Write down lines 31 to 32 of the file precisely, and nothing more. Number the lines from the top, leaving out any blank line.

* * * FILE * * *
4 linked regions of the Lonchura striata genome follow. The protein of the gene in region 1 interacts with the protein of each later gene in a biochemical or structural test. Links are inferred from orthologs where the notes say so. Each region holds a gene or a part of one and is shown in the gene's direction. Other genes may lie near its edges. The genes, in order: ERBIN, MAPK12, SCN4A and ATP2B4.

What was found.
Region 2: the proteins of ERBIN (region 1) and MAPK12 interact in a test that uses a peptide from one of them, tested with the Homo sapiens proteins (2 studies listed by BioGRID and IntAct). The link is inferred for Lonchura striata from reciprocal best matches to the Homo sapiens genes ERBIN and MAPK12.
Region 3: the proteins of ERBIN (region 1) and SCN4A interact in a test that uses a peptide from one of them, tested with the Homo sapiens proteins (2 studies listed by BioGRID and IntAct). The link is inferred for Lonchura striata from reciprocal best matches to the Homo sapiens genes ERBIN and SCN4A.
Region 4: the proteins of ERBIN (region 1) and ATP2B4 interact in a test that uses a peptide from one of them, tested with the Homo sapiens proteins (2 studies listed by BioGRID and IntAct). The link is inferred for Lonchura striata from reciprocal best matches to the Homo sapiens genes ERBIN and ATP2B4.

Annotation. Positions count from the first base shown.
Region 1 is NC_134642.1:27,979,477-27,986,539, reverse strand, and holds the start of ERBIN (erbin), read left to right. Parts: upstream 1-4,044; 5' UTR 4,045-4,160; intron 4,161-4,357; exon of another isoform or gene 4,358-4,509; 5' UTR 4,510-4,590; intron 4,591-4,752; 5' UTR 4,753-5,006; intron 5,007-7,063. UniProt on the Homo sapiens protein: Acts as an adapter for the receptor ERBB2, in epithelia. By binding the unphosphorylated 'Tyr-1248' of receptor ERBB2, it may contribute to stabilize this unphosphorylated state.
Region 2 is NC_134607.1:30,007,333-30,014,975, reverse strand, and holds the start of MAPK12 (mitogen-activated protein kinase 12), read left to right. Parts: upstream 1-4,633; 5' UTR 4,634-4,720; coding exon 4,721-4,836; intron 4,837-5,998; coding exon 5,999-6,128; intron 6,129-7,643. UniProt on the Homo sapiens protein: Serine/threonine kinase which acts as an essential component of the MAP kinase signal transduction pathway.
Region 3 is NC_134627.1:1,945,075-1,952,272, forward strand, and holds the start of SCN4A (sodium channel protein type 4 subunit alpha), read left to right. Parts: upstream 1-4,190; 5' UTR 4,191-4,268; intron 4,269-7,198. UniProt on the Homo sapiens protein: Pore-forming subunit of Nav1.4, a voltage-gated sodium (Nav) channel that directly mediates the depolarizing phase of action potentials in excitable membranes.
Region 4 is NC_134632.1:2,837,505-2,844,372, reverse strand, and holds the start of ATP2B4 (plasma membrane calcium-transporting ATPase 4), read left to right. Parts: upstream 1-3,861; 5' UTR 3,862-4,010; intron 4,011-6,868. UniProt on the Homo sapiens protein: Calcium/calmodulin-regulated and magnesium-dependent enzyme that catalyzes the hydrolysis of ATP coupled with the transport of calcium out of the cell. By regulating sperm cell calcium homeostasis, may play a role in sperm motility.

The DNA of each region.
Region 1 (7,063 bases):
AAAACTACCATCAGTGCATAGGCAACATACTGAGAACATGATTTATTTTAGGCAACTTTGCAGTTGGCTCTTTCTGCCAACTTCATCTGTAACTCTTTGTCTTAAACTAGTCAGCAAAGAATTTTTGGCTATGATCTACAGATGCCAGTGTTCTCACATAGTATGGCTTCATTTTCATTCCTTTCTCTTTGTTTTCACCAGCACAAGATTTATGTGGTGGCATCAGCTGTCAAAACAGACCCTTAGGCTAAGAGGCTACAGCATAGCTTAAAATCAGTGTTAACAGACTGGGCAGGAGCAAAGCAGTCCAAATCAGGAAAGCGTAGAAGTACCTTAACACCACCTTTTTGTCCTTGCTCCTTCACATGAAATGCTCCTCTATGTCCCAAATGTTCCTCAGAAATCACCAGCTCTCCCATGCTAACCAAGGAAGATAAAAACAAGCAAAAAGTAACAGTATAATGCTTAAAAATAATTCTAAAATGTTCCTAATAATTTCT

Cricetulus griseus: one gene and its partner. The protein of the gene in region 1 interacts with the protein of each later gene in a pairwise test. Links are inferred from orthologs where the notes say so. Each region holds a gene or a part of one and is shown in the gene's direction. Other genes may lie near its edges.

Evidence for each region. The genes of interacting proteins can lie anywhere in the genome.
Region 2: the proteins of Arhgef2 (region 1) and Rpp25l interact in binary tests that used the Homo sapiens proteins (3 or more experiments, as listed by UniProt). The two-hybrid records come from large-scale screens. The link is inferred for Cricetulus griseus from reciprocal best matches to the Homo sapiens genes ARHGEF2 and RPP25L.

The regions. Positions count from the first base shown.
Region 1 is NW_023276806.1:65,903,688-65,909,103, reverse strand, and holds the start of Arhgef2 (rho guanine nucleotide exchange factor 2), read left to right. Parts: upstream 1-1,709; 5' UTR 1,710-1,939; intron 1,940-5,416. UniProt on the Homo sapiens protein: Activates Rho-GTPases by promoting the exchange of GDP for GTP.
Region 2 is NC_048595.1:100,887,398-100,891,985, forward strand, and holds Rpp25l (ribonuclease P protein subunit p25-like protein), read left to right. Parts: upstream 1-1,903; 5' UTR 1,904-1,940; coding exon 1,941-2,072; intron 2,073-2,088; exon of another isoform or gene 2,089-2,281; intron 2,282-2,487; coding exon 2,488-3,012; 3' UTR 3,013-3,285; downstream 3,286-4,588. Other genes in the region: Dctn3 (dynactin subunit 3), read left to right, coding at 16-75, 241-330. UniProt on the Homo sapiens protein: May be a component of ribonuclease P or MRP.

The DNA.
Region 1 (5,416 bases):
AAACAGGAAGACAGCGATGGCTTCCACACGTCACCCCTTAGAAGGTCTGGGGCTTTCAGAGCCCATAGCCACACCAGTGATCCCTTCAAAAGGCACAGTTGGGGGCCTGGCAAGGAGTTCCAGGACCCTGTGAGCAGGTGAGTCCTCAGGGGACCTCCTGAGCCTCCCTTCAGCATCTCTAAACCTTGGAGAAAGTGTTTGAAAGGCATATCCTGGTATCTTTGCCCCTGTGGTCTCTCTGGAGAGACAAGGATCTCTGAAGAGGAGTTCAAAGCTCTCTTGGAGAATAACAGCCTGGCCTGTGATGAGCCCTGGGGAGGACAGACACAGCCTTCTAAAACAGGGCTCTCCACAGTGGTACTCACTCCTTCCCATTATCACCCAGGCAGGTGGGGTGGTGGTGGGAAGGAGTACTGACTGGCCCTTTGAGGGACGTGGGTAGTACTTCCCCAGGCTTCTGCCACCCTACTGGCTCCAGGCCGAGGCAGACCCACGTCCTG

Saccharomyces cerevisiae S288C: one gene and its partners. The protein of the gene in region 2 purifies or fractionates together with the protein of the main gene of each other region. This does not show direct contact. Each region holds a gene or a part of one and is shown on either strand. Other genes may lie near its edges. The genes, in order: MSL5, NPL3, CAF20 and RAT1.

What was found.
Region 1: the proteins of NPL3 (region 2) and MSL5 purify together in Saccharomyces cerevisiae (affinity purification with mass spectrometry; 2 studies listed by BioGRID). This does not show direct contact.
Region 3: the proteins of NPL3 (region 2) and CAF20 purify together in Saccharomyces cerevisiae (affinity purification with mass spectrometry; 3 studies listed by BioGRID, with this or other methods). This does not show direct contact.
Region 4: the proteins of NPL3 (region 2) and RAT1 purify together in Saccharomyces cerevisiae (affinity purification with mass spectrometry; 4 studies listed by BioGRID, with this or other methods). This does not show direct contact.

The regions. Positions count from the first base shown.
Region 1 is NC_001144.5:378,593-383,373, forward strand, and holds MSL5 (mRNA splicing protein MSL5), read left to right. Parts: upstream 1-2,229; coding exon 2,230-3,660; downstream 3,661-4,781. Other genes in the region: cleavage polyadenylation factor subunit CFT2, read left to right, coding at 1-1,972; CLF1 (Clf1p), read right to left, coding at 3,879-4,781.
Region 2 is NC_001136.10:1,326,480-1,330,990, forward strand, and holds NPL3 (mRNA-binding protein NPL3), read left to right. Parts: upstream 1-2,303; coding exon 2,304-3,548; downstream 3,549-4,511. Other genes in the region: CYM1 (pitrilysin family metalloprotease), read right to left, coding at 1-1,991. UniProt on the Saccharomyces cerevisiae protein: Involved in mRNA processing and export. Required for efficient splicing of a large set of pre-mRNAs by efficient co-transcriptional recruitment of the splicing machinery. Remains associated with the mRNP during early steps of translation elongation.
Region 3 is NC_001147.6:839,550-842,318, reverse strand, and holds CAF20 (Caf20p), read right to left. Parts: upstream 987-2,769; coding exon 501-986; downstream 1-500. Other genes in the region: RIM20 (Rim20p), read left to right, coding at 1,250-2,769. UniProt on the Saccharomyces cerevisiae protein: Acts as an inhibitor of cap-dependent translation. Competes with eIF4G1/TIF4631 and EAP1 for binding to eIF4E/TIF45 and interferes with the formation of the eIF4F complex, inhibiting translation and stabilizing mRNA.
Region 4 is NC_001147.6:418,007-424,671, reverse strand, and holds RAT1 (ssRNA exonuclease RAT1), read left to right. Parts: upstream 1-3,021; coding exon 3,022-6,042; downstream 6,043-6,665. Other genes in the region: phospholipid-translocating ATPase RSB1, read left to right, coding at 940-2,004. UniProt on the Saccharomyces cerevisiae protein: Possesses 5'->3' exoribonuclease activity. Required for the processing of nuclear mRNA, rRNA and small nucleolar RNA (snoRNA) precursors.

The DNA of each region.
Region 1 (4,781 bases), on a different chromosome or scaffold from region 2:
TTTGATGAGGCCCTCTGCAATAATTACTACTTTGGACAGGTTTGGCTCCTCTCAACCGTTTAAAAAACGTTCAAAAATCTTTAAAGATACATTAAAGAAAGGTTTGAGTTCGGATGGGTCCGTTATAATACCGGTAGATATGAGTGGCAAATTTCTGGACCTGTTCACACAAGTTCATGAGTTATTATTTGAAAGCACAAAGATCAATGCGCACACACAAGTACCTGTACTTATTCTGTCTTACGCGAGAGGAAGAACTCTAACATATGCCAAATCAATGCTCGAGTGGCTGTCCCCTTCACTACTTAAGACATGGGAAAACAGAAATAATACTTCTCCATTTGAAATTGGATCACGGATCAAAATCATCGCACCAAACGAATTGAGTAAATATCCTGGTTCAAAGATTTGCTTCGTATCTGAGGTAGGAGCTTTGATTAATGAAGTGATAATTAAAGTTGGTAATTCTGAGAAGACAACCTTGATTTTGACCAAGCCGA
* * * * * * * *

Region 3 is NC_001147.6:839,550-842,318, reverse strand, and holds CAF20 (Caf20p), read right to left. Parts: upstream 987-2,769; coding exon 501-986; downstream 1-500. Other genes in the region: RIM20 (Rim20p), read left to right, coding at 1,250-2,769. UniProt on the Saccharomyces cerevisiae protein: Acts as an inhibitor of cap-dependent translation. Competes with eIF4G1/TIF4631 and EAP1 for binding to eIF4E/TIF45 and interferes with the formation of the eIF4F complex, inhibiting translation and stabilizing mRNA.
Region 4 is NC_001147.6:418,007-424,671, reverse strand, and holds RAT1 (ssRNA exonuclease RAT1), read left to right. Parts: upstream 1-3,021; coding exon 3,022-6,042; downstream 6,043-6,665. Other genes in the region: phospholipid-translocating ATPase RSB1, read left to right, coding at 940-2,004. UniProt on the Saccharomyces cerevisiae protein: Possesses 5'->3' exoribonuclease activity. Required for the processing of nuclear mRNA, rRNA and small nucleolar RNA (snoRNA) precursors.